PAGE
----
May 04, 2012 3:54 PM
Important court decision for the local trust practice
On 30 March 2012 the first petition for an inquiry procedure under the new law was dealt with by the Joint Court of Justice of Aruba, Curacao and St. Maarten, and of Bonaire, St. Eustatius and Saba.
Karel Frielink and Dinesh Mishre of Spigthoff had the honor of acting as lawyers for the defense … and with success! This decision is very important for the companies in Curacao and especially for the local trust offices.
As of 1 January 2012 the amended Corporate Code (Book 2 Civil Code) of Curacao entered into force. The new legislation introduces a so-called inquiry procedure for, amongst others, limited liability companies and foundations. The inquiry procedure (a.k.a. investigation proceedings) can result in a court order for an investigation into the affairs of a corporation.
Shareholders of limited liability companies may file a petition with the Joint Court if they hold at least 10% of the equity and/or voting rights. As far as foundations are concerned, any person with a special interest can file a petition, if prior to the petition, an enterprise has belonged to the foundation. There has been some uncertainty as to what a ‘foundation to which an enterprise has belonged’ means. An enterprise is, in short, ‘an organization of labor and equity with the aim to make profit’.
In this matter, the plaintiff, a financier of a Curacao (limited liability) company, requested financial information regarding said company from the defendant, a foundation that held all shares in the company for administrative purposes. The plaintiff was of the opinion that as that the foundation (the sole shareholder) and the company were managed by the same trust company, the shareholder in fact managed the company and should provide the requested information.
The foundation had denied the request and defended itself in court stating that a financier was not an interested party that could request inquiry proceedings and even if it was entitled to such request, there were no valid legal grounds for the court to allow an investigation into the foundation. The foundation was merely an administrative body holding the shares for which certificates had been issued and it did not determine or interfere with the business of the company.
Interestingly, the case was initiated under the old Book 2 Civil Code in October 2011 and the Court of First Instance of Curacao denied the requests of the plaintiff for an investigation in its decision of 15 December 2011. In appeal the Joint Court determined that considering the fact that the new inquiry procedure legislation was effective as of 1 January 2012, the case would be treated as (1) an appeal of the initial procedure and (2) a new request under the new legislation.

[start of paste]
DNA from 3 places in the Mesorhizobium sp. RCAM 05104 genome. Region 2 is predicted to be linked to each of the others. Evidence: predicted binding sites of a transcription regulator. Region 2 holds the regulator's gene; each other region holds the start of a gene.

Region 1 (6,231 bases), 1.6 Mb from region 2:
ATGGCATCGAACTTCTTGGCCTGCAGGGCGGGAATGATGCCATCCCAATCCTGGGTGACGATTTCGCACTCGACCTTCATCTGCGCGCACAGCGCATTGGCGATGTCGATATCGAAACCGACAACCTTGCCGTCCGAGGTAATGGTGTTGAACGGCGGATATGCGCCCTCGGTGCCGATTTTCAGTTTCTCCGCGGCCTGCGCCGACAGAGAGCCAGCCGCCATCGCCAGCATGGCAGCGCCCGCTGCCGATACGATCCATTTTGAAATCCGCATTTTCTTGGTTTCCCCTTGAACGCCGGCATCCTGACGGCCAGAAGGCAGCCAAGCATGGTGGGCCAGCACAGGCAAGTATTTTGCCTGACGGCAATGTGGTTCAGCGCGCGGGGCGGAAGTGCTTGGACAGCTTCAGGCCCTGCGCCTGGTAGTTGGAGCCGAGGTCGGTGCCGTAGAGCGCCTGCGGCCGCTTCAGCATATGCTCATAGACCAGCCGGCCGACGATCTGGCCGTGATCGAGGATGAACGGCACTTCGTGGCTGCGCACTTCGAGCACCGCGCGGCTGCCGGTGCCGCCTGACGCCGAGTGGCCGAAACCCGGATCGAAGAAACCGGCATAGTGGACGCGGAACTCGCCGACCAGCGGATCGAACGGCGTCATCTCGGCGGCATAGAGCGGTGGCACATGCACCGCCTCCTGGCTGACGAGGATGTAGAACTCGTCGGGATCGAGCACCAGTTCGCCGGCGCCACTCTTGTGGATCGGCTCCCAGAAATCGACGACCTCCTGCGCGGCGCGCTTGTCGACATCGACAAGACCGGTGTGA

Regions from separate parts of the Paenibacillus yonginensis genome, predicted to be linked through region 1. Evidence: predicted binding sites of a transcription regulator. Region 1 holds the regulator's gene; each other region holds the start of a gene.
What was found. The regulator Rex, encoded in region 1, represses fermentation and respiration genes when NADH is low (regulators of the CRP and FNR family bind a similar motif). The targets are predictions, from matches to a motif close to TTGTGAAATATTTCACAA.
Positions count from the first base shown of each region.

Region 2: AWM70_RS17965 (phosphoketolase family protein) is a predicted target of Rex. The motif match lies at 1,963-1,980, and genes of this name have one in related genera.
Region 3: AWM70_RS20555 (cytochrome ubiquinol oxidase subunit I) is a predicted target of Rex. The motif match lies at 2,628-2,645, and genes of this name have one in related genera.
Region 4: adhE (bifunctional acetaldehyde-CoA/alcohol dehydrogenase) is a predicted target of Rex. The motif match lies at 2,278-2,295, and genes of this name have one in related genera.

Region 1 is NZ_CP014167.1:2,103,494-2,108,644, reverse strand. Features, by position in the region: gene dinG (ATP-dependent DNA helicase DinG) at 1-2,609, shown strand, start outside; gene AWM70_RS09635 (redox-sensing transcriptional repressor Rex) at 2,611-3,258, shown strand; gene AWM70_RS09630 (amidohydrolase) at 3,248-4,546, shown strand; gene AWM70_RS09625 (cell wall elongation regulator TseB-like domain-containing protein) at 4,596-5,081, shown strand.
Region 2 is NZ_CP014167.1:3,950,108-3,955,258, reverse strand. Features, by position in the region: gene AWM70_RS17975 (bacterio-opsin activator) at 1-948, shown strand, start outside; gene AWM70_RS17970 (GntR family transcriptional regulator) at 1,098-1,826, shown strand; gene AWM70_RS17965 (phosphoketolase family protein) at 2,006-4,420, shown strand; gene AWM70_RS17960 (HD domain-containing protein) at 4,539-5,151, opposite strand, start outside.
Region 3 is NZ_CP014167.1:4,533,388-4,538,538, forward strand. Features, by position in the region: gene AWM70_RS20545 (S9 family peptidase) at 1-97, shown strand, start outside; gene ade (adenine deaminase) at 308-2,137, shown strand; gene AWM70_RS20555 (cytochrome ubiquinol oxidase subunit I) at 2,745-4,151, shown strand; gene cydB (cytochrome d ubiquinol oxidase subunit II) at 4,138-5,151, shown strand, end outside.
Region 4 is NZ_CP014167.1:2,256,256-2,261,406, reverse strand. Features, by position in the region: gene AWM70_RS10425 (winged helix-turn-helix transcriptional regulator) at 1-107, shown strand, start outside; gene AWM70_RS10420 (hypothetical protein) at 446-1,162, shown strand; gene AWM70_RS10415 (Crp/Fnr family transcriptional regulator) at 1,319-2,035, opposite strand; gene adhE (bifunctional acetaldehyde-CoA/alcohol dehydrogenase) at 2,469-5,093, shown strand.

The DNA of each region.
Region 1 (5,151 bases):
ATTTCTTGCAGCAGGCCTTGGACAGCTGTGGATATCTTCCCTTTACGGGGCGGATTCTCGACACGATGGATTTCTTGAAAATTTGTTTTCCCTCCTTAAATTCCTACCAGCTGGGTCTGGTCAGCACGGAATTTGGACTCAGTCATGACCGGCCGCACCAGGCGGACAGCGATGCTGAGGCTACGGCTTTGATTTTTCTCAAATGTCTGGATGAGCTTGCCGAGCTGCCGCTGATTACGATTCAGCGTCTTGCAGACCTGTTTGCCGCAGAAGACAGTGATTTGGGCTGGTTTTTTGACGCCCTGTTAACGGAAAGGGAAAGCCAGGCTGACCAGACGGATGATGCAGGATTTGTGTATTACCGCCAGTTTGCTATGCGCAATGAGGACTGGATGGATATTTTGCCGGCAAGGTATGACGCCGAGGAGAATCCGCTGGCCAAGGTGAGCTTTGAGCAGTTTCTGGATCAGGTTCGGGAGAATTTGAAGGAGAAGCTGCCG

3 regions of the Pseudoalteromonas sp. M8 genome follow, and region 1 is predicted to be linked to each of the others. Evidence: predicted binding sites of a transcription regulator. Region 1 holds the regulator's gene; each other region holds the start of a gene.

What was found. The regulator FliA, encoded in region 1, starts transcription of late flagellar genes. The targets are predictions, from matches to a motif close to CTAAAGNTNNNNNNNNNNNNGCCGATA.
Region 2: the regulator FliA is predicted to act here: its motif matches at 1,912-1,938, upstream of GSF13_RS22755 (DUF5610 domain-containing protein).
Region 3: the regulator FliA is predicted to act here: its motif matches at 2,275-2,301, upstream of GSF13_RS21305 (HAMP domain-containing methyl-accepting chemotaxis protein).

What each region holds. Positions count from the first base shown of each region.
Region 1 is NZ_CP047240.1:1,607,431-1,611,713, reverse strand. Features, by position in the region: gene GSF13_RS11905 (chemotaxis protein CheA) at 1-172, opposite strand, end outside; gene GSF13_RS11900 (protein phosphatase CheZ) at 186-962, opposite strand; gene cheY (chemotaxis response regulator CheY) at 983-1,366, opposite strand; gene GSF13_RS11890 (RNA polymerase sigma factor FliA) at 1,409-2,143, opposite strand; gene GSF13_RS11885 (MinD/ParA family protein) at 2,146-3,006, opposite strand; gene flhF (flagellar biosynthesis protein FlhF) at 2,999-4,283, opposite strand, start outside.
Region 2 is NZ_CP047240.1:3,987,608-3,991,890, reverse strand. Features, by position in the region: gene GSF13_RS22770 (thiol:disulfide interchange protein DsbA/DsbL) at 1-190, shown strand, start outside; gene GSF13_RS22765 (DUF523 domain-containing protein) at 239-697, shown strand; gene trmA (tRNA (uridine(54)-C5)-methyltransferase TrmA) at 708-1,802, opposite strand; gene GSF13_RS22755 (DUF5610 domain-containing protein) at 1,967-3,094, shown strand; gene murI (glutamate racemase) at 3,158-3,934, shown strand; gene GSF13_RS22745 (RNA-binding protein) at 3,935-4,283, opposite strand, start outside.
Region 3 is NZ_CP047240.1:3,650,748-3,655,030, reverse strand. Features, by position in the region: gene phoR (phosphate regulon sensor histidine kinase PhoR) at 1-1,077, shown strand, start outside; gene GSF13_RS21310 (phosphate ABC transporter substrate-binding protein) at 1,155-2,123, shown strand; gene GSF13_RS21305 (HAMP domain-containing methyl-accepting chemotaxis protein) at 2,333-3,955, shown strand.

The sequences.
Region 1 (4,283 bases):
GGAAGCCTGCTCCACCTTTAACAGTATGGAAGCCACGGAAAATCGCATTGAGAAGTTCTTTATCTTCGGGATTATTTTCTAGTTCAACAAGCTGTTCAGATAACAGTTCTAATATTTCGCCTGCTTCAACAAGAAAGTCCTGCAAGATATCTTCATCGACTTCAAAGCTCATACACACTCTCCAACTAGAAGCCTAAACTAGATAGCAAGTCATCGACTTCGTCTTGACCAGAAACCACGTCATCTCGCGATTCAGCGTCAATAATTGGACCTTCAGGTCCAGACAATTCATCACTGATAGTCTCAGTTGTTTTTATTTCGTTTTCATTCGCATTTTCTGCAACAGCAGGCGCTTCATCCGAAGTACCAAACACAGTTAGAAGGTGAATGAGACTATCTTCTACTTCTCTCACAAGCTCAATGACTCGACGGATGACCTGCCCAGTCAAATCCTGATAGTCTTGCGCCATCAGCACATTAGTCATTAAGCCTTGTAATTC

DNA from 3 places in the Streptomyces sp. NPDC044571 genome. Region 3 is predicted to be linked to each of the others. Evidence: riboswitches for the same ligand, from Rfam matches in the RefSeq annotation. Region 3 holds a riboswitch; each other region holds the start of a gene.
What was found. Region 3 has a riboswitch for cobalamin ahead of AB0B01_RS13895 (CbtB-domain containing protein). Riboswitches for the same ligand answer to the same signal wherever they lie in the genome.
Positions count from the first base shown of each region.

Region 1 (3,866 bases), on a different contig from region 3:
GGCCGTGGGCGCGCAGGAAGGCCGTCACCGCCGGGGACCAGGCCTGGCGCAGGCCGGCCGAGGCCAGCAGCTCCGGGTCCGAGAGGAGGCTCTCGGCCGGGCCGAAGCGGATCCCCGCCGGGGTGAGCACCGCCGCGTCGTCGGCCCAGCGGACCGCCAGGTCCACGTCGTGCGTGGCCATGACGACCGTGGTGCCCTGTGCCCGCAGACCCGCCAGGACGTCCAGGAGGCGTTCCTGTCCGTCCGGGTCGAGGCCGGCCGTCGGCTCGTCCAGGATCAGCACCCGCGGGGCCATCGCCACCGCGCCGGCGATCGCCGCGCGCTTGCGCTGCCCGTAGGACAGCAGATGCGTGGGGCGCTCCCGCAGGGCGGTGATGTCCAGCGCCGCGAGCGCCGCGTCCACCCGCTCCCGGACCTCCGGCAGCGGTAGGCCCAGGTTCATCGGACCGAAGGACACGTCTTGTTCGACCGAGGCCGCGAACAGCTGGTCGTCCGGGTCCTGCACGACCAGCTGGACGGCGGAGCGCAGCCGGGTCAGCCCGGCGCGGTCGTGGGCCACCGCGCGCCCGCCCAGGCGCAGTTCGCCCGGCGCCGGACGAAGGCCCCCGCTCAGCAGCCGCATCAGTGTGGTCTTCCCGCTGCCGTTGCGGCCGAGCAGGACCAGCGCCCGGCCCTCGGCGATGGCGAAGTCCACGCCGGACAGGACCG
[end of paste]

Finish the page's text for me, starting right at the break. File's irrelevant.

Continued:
In its (appeal) decision of 17 April 2012 the Joint Court determined that under the new law on inquiry proceedings, no petition can be filed for an investigation at a foundation to which no enterprise has belonged for a period of three years prior to filing the petition. According to the Joint Court this means that the foundation needed to have conducted economic activity with the aim to make profit. This was not the case. The Joint Court considered that the aim to make profit by the trust company (the manager of the foundation) could not be attributed to the foundation. Furthermore, the fact that the foundation collects dividends was not an aspect of making profit, as the foundation collects the dividends for the holder of certificates and the dividends are not part of the equity of the foundation. For these reasons, the request of the plaintiff under the new legislation was inadmissible.
In the appeal procedure under the old legislation, the Joint Court denied the request of the plaintiff for the following interesting reasons. The Joint Court considered that the mere fact that the managing director of the foundation was also the managing director of the operating company, did not mean that the foundation was in fact the managing director of the operating company or that it determined the strategic policy of the company. Further that the separate legal entities, the foundation and the limited liability company, could not be equated (vereenzelvigd) with each other solely for that reason. Furthermore, the fact that the foundation had certain voting/approval rights as a shareholder and access to certain documentation in that capacity did not make any difference.
Many company structures are so-called holding structures whereby a holding company or foundation holds all shares in the (operating) company. Often these holding companies/ foundations are managed by local trust companies. For foundations the decision means that if a foundation does not conduct economic activity with the aim to make profit, an investigation may not be requested.
For holding companies the appeal decision means that the mere fact that the holding company holds all shares in a subsidiary and both companies have the same managing director, this does not mean that the holding company determines the (strategic) policy of the subsidiary. Therefore, as long as the holding company acts in its capacity as shareholder, the Joint Court is of the opinion that no investigation may be held at the holding company.
In the years to come the Joint Court will deal with many corporate governance issues and will play an important role in the resolution of various disputes concerning corporations. The Joint Court will become the forum of choice for litigating shareholders’ disputes, mismanagement matters, disputes between (managing and supervisory) directors and contests for corporate control.
Karel Frielink / Dinesh Mishre
(Karel's Legal Blog)